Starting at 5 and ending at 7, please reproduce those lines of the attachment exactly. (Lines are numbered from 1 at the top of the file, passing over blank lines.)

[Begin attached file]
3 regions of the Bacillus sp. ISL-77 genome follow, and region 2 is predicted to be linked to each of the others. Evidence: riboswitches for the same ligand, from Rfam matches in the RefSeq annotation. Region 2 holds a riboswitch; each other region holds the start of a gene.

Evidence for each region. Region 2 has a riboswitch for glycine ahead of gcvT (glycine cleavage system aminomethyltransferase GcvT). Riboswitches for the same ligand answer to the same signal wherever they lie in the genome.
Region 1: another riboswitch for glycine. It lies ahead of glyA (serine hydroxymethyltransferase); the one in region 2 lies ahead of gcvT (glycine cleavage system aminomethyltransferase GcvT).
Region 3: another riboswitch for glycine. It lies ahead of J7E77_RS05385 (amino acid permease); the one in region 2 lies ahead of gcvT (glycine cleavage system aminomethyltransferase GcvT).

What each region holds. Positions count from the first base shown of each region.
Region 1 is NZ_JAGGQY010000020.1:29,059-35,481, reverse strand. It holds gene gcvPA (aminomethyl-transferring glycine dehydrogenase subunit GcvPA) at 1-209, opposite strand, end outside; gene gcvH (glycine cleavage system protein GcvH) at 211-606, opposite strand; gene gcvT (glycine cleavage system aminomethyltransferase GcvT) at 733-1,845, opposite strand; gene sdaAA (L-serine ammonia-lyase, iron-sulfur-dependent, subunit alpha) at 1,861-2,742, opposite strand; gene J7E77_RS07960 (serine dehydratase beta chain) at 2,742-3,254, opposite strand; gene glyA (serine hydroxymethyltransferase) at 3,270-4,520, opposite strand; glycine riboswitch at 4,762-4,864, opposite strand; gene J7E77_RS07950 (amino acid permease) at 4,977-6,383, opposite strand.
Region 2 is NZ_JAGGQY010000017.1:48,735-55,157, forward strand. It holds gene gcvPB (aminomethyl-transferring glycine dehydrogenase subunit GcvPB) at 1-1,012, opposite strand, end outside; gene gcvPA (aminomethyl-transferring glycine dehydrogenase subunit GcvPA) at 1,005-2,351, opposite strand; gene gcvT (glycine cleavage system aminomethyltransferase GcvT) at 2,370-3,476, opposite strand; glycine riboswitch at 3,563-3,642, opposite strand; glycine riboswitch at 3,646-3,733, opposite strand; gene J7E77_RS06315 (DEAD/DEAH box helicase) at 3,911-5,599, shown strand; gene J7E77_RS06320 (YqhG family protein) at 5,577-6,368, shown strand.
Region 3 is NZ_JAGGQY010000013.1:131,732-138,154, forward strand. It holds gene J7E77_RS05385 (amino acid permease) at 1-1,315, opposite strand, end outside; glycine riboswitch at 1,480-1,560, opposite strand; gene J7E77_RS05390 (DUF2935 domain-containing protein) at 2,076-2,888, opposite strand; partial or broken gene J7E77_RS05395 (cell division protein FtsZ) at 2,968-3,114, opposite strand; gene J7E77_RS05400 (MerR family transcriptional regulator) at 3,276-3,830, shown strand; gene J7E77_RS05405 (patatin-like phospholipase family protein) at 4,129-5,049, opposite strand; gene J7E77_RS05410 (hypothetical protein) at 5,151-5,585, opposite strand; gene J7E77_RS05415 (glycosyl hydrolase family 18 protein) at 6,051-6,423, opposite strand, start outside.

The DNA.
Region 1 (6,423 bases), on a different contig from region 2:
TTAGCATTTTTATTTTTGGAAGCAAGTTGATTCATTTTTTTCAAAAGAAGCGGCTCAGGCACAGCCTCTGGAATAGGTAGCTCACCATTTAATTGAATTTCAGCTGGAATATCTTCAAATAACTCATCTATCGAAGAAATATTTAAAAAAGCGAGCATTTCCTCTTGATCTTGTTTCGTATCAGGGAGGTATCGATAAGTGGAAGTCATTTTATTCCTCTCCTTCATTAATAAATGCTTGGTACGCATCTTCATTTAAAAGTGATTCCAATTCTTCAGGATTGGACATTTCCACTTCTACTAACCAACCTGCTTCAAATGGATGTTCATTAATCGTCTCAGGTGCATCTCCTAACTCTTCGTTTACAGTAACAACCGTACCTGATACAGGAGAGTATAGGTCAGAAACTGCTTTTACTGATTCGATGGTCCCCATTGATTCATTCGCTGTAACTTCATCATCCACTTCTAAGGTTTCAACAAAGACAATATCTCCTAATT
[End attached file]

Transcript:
What each region holds. Positions count from the first base shown of each region.
Region 1 is NZ_JAGGQY010000020.1:29,059-35,481, reverse strand. It holds gene gcvPA (aminomethyl-transferring glycine dehydrogenase subunit GcvPA) at 1-209, opposite strand, end outside; gene gcvH (glycine cleavage system protein GcvH) at 211-606, opposite strand; gene gcvT (glycine cleavage system aminomethyltransferase GcvT) at 733-1,845, opposite strand; gene sdaAA (L-serine ammonia-lyase, iron-sulfur-dependent, subunit alpha) at 1,861-2,742, opposite strand; gene J7E77_RS07960 (serine dehydratase beta chain) at 2,742-3,254, opposite strand; gene glyA (serine hydroxymethyltransferase) at 3,270-4,520, opposite strand; glycine riboswitch at 4,762-4,864, opposite strand; gene J7E77_RS07950 (amino acid permease) at 4,977-6,383, opposite strand.
Region 2 is NZ_JAGGQY010000017.1:48,735-55,157, forward strand. It holds gene gcvPB (aminomethyl-transferring glycine dehydrogenase subunit GcvPB) at 1-1,012, opposite strand, end outside; gene gcvPA (aminomethyl-transferring glycine dehydrogenase subunit GcvPA) at 1,005-2,351, opposite strand; gene gcvT (glycine cleavage system aminomethyltransferase GcvT) at 2,370-3,476, opposite strand; glycine riboswitch at 3,563-3,642, opposite strand; glycine riboswitch at 3,646-3,733, opposite strand; gene J7E77_RS06315 (DEAD/DEAH box helicase) at 3,911-5,599, shown strand; gene J7E77_RS06320 (YqhG family protein) at 5,577-6,368, shown strand.